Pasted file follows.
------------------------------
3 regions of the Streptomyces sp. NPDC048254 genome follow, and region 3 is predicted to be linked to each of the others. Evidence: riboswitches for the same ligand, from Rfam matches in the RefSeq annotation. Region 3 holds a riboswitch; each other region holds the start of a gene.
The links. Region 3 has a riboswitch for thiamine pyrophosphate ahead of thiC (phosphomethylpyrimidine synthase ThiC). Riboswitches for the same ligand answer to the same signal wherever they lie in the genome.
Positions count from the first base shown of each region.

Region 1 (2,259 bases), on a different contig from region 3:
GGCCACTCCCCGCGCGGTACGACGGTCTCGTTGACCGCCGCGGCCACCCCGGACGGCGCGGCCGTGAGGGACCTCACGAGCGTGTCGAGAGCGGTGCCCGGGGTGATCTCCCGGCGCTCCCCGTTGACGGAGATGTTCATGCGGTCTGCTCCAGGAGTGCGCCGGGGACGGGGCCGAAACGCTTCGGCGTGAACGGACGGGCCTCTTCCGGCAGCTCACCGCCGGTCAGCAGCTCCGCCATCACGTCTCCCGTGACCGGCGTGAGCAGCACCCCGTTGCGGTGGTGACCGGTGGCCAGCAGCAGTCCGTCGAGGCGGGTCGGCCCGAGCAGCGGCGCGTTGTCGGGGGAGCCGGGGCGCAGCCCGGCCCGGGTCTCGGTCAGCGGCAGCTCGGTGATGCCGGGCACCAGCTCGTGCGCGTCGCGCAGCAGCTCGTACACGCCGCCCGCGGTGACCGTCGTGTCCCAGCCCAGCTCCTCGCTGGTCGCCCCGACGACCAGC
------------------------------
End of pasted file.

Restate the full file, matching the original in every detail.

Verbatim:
3 regions of the Streptomyces sp. NPDC048254 genome follow, and region 3 is predicted to be linked to each of the others. Evidence: riboswitches for the same ligand, from Rfam matches in the RefSeq annotation. Region 3 holds a riboswitch; each other region holds the start of a gene.
The links. Region 3 has a riboswitch for thiamine pyrophosphate ahead of thiC (phosphomethylpyrimidine synthase ThiC). Riboswitches for the same ligand answer to the same signal wherever they lie in the genome.
Positions count from the first base shown of each region.

Region 1 (2,259 bases), on a different contig from region 3:
GGCCACTCCCCGCGCGGTACGACGGTCTCGTTGACCGCCGCGGCCACCCCGGACGGCGCGGCCGTGAGGGACCTCACGAGCGTGTCGAGAGCGGTGCCCGGGGTGATCTCCCGGCGCTCCCCGTTGACGGAGATGTTCATGCGGTCTGCTCCAGGAGTGCGCCGGGGACGGGGCCGAAACGCTTCGGCGTGAACGGACGGGCCTCTTCCGGCAGCTCACCGCCGGTCAGCAGCTCCGCCATCACGTCTCCCGTGACCGGCGTGAGCAGCACCCCGTTGCGGTGGTGACCGGTGGCCAGCAGCAGTCCGTCGAGGCGGGTCGGCCCGAGCAGCGGCGCGTTGTCGGGGGAGCCGGGGCGCAGCCCGGCCCGGGTCTCGGTCAGCGGCAGCTCGGTGATGCCGGGCACCAGCTCGTGCGCGTCGCGCAGCAGCTCGTACACGCCGCCCGCGGTGACCGTCGTGTCCCAGCCCAGCTCCTCGCTGGTCGCCCCGACGACCAGC